Wikis that work: Four IT departments get it right

IT orgs harness wiki power to handle everything from tech training to project management.

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"The wiki has added tremendously to IT's ability to provide service," says Alek Lotoczko, intranet project manager. "People have a tendency to junk e-mail without reading it. Now, information is getting to people who need to know, and it's cut down on full e-mail in-boxes and waiting for e-mail alerts each day."

Separately, NYK uses a wiki to keep multiple peer IT groups in the loop on the status of various projects. "Now there's one place where people can get searchable access to information, whereas before it was filed away in people's [individual] e-mail in-boxes," Lotoczko explains. The tagging and structure capabilities of the enterprise wiki tool (in this case, Atlassian's Confluence) also help the team easily build up an IT knowledge base of bug reports and troubleshooting guides.

Lotoczko's IT group has gone a step further and swapped its project management tool for another Confluence wiki that enables employees to collaborate with outsourced Web site development partners, taking advantage of the tool's permission and security controls to limit access to intellectual property and other company materials to specific subsets of users.

"It's allowing us to do what could have been done via e-mail and face-to-face visits, but it's cheaper and more efficient [with the wiki]," he explains. "With this archive, there's a permanent schedule record that's searchable and that we can learn from, which couldn't have been done before."

Wikis streamline project management

With a wiki, important project milestones, schedule changes or problem resolutions can be easily gathered and accessed from one place rather than becoming lost or overlooked in a crowded e-mail in-box, consultant Stewart Mader says. In addition, wikis encourage participation from colleagues who may or may not have been included as part of an e-mail chain.

And wikis can be better than discussion forums or software version management systems in compressing communication into more useful, actionable information, says Christian Wagner, author of "The Wiki in Your Company: Lessons for Collaborative Knowledge Management," a report conducted by the Society for Information Management's Advanced Practices Council. "There's less noise and more signal in wiki conversations," says Wagner, who is also a professor at the City University of Hong Kong.

That's a statement ShoreBank's 30-person IT group would agree with. With between 40 to 100 projects live at any given moment, the team regularly put its juggling skills to the test as it struggled to stay on top of details.

Finding big-league project management tools overkill for a team of its size, the group relied mostly on e-mail and spreadsheets -- and sometimes stand-alone project management software -- to share project progress and information.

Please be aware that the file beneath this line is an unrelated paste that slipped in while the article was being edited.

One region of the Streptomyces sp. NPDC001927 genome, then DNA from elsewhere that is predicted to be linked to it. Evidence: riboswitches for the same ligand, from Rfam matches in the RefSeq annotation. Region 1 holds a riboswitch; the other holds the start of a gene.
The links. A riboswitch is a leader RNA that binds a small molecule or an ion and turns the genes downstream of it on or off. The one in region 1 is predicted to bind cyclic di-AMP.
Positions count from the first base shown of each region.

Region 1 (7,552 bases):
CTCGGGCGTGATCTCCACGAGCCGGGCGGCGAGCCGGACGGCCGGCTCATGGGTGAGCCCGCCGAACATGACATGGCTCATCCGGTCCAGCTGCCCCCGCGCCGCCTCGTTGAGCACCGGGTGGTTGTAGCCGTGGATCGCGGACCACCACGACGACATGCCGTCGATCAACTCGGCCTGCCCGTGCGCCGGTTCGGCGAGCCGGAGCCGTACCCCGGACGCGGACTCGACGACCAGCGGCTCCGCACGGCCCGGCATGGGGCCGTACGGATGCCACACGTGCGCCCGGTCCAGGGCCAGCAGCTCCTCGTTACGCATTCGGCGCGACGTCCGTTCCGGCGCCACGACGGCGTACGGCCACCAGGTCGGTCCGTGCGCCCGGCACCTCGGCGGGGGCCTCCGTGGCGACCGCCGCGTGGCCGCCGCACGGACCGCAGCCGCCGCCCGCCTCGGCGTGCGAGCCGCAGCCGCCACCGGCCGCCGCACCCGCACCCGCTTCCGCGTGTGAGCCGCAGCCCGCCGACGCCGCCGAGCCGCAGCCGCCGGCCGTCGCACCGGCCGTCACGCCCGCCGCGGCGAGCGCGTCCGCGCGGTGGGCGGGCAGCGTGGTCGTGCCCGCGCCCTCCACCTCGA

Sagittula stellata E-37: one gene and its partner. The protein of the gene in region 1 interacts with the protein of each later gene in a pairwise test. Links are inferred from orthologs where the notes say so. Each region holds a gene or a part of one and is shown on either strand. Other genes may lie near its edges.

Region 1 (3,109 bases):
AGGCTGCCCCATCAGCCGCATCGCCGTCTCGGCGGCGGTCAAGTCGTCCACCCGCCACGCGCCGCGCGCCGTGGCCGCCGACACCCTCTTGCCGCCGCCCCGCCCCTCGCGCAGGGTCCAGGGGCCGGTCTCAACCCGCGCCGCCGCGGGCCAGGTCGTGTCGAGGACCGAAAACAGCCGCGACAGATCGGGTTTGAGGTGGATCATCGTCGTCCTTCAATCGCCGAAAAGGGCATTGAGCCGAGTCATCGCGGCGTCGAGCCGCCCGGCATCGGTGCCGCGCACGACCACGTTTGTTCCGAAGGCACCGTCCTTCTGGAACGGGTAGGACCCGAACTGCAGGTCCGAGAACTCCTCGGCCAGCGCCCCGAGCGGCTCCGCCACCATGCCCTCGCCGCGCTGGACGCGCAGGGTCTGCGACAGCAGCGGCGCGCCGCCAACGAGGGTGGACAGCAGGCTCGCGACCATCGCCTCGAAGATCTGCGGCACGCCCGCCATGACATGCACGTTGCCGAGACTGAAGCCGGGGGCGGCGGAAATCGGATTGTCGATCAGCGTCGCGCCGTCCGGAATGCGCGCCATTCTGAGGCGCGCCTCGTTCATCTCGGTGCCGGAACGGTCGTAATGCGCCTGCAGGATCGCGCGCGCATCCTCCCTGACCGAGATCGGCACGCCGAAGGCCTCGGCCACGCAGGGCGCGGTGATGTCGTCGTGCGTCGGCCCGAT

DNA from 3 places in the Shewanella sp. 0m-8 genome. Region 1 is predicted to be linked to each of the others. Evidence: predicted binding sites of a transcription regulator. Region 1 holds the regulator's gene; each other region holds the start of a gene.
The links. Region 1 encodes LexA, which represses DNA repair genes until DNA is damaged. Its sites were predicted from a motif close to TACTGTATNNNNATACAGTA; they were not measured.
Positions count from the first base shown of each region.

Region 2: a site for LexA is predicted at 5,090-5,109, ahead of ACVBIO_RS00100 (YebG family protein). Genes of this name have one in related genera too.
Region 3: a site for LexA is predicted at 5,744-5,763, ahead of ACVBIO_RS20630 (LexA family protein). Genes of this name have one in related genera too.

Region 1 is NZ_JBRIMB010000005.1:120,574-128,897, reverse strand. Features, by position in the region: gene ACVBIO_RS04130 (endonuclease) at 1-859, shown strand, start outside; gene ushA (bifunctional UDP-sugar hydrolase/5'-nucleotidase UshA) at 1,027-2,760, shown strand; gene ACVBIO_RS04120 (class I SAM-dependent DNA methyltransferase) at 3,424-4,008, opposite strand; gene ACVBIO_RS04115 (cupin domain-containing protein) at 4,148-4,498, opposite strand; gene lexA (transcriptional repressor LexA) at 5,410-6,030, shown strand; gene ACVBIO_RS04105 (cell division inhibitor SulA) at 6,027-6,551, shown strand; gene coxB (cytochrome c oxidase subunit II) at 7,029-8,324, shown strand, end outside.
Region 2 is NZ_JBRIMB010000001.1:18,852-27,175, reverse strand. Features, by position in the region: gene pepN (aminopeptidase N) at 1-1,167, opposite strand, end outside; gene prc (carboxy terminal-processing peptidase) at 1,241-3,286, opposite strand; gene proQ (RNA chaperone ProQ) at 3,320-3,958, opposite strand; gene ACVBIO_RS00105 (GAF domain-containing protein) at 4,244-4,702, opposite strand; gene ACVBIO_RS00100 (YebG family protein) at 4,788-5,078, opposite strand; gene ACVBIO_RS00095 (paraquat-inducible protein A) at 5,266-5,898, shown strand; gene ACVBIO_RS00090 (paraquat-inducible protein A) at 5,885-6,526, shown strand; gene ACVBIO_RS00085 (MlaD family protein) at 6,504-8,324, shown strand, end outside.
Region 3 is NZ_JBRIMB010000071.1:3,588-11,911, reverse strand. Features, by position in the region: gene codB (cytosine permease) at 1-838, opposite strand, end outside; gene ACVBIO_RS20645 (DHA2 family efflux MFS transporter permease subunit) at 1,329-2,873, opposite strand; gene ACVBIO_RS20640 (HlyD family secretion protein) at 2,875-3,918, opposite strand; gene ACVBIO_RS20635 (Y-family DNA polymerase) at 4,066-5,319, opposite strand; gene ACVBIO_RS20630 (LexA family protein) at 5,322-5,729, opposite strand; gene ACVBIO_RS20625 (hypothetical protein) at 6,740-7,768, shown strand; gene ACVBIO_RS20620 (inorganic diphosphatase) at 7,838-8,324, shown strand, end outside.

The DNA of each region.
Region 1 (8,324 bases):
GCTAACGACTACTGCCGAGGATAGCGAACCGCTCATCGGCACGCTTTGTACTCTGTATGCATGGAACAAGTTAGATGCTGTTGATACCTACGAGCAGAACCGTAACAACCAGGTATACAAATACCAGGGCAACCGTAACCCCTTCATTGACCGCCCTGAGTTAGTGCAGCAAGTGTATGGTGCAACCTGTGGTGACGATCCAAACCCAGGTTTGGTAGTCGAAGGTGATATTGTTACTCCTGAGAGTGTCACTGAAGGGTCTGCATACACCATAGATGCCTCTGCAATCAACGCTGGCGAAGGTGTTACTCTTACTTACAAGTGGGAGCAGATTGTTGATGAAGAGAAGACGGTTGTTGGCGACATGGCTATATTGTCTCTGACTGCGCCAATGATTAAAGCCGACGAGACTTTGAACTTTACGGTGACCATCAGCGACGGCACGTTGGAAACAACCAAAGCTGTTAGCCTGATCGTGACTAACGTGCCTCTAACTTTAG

But the patchwork system didn't always work: The IT group sometimes missed deadlines, inadvertently had people working on the same initiatives and had difficulty getting an enterprise view of its resource allocation, according to John Evans, senior vice president and director of IT for the $2 billion Chicago-based bank.

It was time for change. A year or so ago, Evans' group began transitioning project management tasks to an enterprise wiki using Traction Software's TeamPage. Today, the wiki is the management hub for all IT projects, everything from software migrations to implementation of a mobile banking initiative.

"The power of the wiki is that the IT department can go to one place to see the entire discussion thread on a project," Evans explains. "Teams are much more informed and much better managed because knowledge sharing is easier and more efficient."

Project status is much easier to capture at a glance with a wiki. Using the software's tagging and reporting capabilities, each piece of communication -- a status report, a feature change, a list of user requirements -- is entered into the wiki and associated with a particular project. In this way, Evans' team can easily view and report on project status. "With just one click, you can see all the activity that's gone on from the beginning until a project closes out," he says.

While that level of detail might be too much for a larger group to absorb, it's perfect for his small team, Evans says. "This kind of tool might be too busy for a larger IT organization, but for a small to midsize IT shop, it's certainly worth taking a look," Evans recommends.

Wikis engage peers

Even the best designed wikis don't work if people won't use them. The best way to get people engaged is to make sure you've clearly articulated the benefits of participating in the wiki environment.

Mindful of that adage, SAP's Software Developer Network (SDN) wiki, a reference and collaboration tool for more than 1 million independent SAP software developers, employs a point system to encourage participation and recognize its most active and valued members.

Under the SAP Contributor Recognition program, members are awarded points for every technical article, code sample, blog post and wiki contribution they make. SDN employees rank wiki posts based on their content and value to the community.

SAP's SDN wiki

SAP's SDN wiki is designed to engage and reward third-party developers.

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Top contributors get recognition among their peers on the SDN Web site, and the points they accumulate can also be traded in for a variety of giveaways, including the top prizes such as free admission to SAP's TechEd developers conference. In addition, SAP makes a donation to the United Nations' World Food Programme's Food for Education initiative.

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